Ocriplasmin for diabetic retinopathy

Expert Opin Biol Ther. 2013 Dec;13(12):1741-7. doi: 10.1517/14712598.2013.853737.


Introduction: Diabetic retinopathy is a serious public health concern. Vision impairment follows from intraocular vascular proliferation known as proliferative diabetic retinopathy (PDR) and/or from diabetic macular edema (DME). Clinical acumen and a recent meta-analysis of published studies suggest that the presence of a posterior vitreous detachment (PVD) reduces the risk of developing PDR, and has a favourable impact on DME. Pharmacologic vitreolysis by ocriplasmin or other agents may provide a minimally invasive method of achieving a PVD. If demonstrated in appropriate clinical studies including randomized trials, it would provide an interesting approach to prevent advanced and blinding stages of diabetic retinopathy, particularly in areas where access to care is limited.

Areas covered: The current epidemiology of diabetic retinopathy is reviewed as well as the role of the vitreous and its separation from the retina known as a PVD in DR based on a recent meta-analysis of published literature regarding the contribution of complete, partial or absent PVD to PDR and DME. The principles underlying vitreolysis and the induction of PVD are reviewed as well as the challenges faced by a pharmacologic approach. The results of clinical trials on the use of ocriplasmin are analyzed regarding its possible use in DR.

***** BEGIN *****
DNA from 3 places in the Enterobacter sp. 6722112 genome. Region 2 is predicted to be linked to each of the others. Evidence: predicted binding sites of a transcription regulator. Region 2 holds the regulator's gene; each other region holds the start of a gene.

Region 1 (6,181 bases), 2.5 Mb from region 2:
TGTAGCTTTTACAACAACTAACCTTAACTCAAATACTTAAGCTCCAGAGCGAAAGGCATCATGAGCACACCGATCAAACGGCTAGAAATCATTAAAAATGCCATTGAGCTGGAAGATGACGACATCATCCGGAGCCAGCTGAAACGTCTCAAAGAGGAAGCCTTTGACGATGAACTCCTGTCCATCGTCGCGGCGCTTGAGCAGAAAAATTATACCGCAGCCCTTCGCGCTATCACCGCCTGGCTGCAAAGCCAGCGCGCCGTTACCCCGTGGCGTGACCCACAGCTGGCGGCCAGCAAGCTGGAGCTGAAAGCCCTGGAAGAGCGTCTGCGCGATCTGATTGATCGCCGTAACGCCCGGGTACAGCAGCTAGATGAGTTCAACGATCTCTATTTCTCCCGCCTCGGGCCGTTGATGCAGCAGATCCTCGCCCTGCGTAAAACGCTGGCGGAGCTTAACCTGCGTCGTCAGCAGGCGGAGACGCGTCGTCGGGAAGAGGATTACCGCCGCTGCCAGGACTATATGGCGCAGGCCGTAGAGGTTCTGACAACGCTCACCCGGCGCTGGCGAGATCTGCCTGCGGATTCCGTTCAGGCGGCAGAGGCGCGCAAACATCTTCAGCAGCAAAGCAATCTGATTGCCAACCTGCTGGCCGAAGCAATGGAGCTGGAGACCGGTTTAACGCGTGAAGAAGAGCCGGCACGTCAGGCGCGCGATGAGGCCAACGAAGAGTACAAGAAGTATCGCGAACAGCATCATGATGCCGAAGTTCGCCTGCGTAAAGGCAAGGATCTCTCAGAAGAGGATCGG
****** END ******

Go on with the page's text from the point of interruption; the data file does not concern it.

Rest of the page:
Expert opinion: Ocriplasmin has the ability to liquefy the vitreous and induce a PVD in a statistically significant number of patients. However, current studies on patients with vitreomacular adhesion and traction suggest that the majority of patients would not achieve a PVD with a single injection. As shown in the meta-analysis, a complete PVD is required to significantly reduce the risk of PDR, while a partial PVD may worsen the prognosis. If a strategy can be developed that insures a complete PVD within an appropriate time interval, the prevention of PDR might become a realistic target for ocriplasmin or other vitreolytic agents. In DME, release of traction whether complete or partial is associated with a reduction in DME, which in several cases has resulted in improved vision. While no studies have been conducted on the use of ocriplasmin or other vitreolytic agents in DR, a few studies using plasmin indicate that it is likely to have a beneficial effect in DME. Based on the information available, randomized clinical trials would be required to evaluate the clinical relevance of ocriplasmin and other potential vitreolytic agents in both forms of DR. Such trials could determine the efficacy of this strategy as compared to prophylatic laser particularly in high-risk populations. New follow-up and treatment strategies would also be required should initial studies be encouraging.

Publication types

  • Research Support, Non-U.S. Gov't
  • Review

MeSH terms

  • Clinical Trials as Topic
  • Diabetic Retinopathy / therapy*
  • Drug Evaluation
  • Fibrinolysin / therapeutic use*
  • Fibrinolytic Agents / therapeutic use*
  • Humans
  • Peptide Fragments / therapeutic use*


  • Fibrinolytic Agents
  • Peptide Fragments
  • microplasmin
  • Fibrinolysin